“Pig,” November 29, 2021, Hulu. I’ve not been a big fan for Nicholas Cage for a very long time. His macho posturing and faux sensitivity have left me cold. Or worse. I’ve not liked the films he was in either, which certainly didn’t help. And his tax problems left him doing whatever he had to to make a living. Not a good combination. And yet I was excited by what I read about this latest film. And it is the best of his work that I’ve seen in decades. An interesting premise, a mostly fine script (the ending is less than fully satisfying), and exceptional acting by Cage and the supporting characters, including Adam Arkin in a fine role. Cage works against the type he’s been stuck in for so very long.
Rob (Cage) is a truffle hunter living in the woods with his truffle pig. They share his primitive cabin. He hasn’t had a shower or shave in forever. He collects truffles with his pig and sells them to Amir (an excellent Alex Wolff) a young food purveyor on the make working to provide for the elite restaurants of Portland, Oregon. Amir is struggling to free himself from the grasp of his father, Darius (Arkin), a dominant and dominating force in the industry. And then, in the dead of night, Rob is attacked and the pig is stolen. What follows is Rob’s efforts to retrieve his pig. The story peels back the layers of his life and provides a remarkable window into the industry, the pain that led him into the woods, and his internal life.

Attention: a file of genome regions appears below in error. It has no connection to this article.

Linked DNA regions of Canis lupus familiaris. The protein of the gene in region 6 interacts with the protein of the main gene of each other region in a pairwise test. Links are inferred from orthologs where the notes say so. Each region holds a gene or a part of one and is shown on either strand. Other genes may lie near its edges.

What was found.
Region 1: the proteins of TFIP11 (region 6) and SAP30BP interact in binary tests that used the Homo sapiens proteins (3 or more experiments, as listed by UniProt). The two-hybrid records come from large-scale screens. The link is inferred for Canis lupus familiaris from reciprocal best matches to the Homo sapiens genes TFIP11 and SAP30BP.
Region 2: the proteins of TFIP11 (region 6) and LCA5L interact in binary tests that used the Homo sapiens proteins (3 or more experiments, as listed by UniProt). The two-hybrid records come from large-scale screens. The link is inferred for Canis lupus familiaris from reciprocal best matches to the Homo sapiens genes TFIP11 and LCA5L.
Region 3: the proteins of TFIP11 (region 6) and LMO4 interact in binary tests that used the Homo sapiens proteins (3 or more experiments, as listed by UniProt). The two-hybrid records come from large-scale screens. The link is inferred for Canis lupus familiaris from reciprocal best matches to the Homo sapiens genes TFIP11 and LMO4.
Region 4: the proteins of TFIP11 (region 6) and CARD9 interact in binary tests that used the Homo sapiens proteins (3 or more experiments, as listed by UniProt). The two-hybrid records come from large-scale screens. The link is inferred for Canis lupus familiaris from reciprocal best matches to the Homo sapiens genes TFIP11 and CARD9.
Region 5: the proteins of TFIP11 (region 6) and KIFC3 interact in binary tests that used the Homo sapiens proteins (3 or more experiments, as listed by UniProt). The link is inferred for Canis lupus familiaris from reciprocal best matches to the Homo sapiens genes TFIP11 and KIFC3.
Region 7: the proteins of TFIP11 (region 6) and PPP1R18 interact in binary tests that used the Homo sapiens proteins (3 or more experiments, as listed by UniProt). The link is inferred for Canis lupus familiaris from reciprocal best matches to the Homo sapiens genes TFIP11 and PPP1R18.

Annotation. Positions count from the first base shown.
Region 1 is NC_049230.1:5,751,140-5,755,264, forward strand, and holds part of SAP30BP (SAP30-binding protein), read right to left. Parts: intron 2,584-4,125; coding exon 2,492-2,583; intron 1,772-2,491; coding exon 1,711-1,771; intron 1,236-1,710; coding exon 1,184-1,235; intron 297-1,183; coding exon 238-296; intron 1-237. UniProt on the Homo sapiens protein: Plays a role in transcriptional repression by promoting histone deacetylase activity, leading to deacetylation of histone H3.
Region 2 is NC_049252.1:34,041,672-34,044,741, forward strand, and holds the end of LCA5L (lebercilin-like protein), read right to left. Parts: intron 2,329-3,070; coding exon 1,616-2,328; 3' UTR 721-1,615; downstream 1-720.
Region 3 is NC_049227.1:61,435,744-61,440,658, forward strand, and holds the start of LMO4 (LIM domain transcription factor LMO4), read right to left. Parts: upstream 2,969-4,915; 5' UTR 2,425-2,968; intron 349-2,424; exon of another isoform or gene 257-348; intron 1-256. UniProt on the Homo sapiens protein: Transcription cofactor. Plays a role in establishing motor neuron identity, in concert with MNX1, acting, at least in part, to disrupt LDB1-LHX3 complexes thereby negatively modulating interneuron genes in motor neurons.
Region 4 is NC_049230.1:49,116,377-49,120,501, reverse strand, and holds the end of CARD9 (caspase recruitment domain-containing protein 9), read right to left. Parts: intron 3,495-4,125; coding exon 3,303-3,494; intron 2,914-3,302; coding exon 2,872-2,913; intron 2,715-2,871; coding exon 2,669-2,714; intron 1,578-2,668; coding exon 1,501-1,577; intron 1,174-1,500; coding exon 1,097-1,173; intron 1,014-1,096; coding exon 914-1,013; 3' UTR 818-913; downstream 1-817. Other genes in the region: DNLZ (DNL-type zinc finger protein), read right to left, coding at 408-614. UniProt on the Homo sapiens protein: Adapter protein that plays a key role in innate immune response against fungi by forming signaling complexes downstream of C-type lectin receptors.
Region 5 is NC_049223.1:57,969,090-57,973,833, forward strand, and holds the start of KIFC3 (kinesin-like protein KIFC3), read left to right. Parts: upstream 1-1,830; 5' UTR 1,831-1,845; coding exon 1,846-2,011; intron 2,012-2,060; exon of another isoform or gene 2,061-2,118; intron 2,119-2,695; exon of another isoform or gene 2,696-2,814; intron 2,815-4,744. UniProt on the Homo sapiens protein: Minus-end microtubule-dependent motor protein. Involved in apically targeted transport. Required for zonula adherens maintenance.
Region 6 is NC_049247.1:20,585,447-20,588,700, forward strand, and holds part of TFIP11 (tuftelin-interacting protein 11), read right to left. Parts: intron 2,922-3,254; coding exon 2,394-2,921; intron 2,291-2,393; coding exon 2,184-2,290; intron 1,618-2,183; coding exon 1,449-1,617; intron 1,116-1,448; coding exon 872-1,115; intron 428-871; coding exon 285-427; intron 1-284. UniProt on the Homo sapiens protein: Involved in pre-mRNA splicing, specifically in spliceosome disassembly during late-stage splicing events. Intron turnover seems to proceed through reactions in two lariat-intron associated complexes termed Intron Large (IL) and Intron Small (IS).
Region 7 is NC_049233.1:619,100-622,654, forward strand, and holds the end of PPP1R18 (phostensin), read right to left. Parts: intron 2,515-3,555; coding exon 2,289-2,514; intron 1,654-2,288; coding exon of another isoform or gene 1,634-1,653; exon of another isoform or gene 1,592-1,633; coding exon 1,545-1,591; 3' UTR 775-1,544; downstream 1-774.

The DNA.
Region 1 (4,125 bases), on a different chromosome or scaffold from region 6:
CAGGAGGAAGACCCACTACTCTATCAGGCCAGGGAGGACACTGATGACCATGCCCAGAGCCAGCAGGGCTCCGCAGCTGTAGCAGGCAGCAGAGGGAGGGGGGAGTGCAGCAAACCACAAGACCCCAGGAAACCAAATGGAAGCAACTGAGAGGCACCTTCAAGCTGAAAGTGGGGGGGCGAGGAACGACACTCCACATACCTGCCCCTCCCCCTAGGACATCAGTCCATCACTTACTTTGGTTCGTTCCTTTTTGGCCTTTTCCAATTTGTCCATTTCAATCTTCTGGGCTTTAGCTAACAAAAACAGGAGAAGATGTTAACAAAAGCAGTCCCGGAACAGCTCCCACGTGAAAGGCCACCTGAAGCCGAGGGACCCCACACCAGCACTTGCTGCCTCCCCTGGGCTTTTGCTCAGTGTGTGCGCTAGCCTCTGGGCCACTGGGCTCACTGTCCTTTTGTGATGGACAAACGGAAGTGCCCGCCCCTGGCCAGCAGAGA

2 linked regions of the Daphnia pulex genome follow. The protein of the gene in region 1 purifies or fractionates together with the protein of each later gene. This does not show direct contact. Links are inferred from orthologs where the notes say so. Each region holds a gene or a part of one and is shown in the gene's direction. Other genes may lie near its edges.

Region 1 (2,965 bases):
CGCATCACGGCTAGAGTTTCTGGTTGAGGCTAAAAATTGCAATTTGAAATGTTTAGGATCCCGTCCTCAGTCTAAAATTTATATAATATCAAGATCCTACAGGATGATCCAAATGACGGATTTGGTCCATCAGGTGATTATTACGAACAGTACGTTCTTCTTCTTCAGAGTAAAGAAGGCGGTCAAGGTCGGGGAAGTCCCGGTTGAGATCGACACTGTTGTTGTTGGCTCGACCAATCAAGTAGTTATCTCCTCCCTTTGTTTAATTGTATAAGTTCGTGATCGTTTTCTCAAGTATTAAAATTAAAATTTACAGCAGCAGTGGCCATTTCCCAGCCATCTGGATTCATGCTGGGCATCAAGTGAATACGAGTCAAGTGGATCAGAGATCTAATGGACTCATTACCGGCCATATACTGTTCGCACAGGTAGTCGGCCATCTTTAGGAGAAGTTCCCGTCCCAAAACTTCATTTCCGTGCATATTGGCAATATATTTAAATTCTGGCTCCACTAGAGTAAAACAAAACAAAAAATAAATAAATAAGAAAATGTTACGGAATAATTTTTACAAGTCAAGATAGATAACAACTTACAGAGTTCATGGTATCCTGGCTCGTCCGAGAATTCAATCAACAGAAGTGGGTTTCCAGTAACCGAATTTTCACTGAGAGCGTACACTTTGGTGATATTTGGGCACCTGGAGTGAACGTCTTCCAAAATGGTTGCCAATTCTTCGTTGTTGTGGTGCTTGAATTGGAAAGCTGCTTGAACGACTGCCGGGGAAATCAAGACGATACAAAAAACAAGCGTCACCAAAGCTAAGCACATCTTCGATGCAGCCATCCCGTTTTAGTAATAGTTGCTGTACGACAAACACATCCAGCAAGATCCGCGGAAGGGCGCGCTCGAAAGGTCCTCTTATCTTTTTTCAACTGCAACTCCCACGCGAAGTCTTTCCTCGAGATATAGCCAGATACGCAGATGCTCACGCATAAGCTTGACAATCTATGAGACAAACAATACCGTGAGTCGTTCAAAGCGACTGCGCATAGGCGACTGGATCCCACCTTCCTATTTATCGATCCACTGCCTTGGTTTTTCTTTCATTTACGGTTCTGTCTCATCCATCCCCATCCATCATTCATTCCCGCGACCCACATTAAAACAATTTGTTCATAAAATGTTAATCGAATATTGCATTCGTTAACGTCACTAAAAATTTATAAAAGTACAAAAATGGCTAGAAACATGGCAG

It is deeply moving in many parts. Cage avoids the posturing that marks his last decades of work. A fine job of acting. Humility becomes him. Perhaps he was able to reach into the hard times he’s experienced to evoke real empathy for his character. He’s helped along by a good script coauthored by director Michael Sarnoski, and his costars, who keep the pacing and tone under control. This could easily have degenerated. It doesn’t. People will either like this one or hate it. Count me in the